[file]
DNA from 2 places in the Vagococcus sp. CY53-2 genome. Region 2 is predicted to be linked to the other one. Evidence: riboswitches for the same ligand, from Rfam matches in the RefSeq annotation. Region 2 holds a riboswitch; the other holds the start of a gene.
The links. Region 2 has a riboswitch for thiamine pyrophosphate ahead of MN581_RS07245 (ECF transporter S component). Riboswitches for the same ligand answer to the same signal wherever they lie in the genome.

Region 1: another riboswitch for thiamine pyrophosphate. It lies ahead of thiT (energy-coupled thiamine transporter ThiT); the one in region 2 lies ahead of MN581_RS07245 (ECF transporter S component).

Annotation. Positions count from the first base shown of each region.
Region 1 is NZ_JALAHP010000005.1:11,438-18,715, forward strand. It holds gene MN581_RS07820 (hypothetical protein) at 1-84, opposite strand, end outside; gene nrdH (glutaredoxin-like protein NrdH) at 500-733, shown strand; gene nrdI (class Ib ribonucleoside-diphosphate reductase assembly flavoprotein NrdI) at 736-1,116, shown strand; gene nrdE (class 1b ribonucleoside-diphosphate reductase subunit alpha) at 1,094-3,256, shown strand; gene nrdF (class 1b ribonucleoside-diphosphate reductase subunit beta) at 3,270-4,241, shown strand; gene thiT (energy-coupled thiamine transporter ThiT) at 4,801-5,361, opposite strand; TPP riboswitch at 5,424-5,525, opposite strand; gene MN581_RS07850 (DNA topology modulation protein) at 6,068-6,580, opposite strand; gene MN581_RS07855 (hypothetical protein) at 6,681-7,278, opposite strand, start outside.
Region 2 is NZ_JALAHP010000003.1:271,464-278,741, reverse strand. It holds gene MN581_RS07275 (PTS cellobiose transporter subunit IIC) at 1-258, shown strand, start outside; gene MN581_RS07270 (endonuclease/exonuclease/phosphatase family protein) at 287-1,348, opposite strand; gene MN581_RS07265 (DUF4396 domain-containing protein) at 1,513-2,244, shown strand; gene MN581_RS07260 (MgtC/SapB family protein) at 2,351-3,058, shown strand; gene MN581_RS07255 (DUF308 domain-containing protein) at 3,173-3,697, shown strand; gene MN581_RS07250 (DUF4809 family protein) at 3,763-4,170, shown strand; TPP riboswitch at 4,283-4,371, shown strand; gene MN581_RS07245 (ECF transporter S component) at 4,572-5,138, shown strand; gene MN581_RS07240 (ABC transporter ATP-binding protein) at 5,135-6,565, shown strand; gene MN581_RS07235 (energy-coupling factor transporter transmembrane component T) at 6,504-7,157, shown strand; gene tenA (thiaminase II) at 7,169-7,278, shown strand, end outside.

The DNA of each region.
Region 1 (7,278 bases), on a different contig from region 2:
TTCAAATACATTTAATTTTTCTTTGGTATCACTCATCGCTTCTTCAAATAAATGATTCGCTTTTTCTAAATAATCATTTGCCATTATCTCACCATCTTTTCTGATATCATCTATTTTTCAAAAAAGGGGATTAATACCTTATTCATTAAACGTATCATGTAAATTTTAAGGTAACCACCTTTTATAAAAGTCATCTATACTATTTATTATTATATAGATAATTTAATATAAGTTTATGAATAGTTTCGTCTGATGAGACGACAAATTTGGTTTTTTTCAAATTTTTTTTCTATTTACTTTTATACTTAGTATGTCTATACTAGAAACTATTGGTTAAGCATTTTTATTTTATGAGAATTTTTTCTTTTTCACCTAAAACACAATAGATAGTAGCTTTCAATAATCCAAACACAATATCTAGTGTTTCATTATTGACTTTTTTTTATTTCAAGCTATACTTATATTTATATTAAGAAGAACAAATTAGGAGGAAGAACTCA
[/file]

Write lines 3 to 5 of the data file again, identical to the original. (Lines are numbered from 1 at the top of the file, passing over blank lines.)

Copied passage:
Region 1: another riboswitch for thiamine pyrophosphate. It lies ahead of thiT (energy-coupled thiamine transporter ThiT); the one in region 2 lies ahead of MN581_RS07245 (ECF transporter S component).

Annotation. Positions count from the first base shown of each region.
Region 1 is NZ_JALAHP010000005.1:11,438-18,715, forward strand. It holds gene MN581_RS07820 (hypothetical protein) at 1-84, opposite strand, end outside; gene nrdH (glutaredoxin-like protein NrdH) at 500-733, shown strand; gene nrdI (class Ib ribonucleoside-diphosphate reductase assembly flavoprotein NrdI) at 736-1,116, shown strand; gene nrdE (class 1b ribonucleoside-diphosphate reductase subunit alpha) at 1,094-3,256, shown strand; gene nrdF (class 1b ribonucleoside-diphosphate reductase subunit beta) at 3,270-4,241, shown strand; gene thiT (energy-coupled thiamine transporter ThiT) at 4,801-5,361, opposite strand; TPP riboswitch at 5,424-5,525, opposite strand; gene MN581_RS07850 (DNA topology modulation protein) at 6,068-6,580, opposite strand; gene MN581_RS07855 (hypothetical protein) at 6,681-7,278, opposite strand, start outside.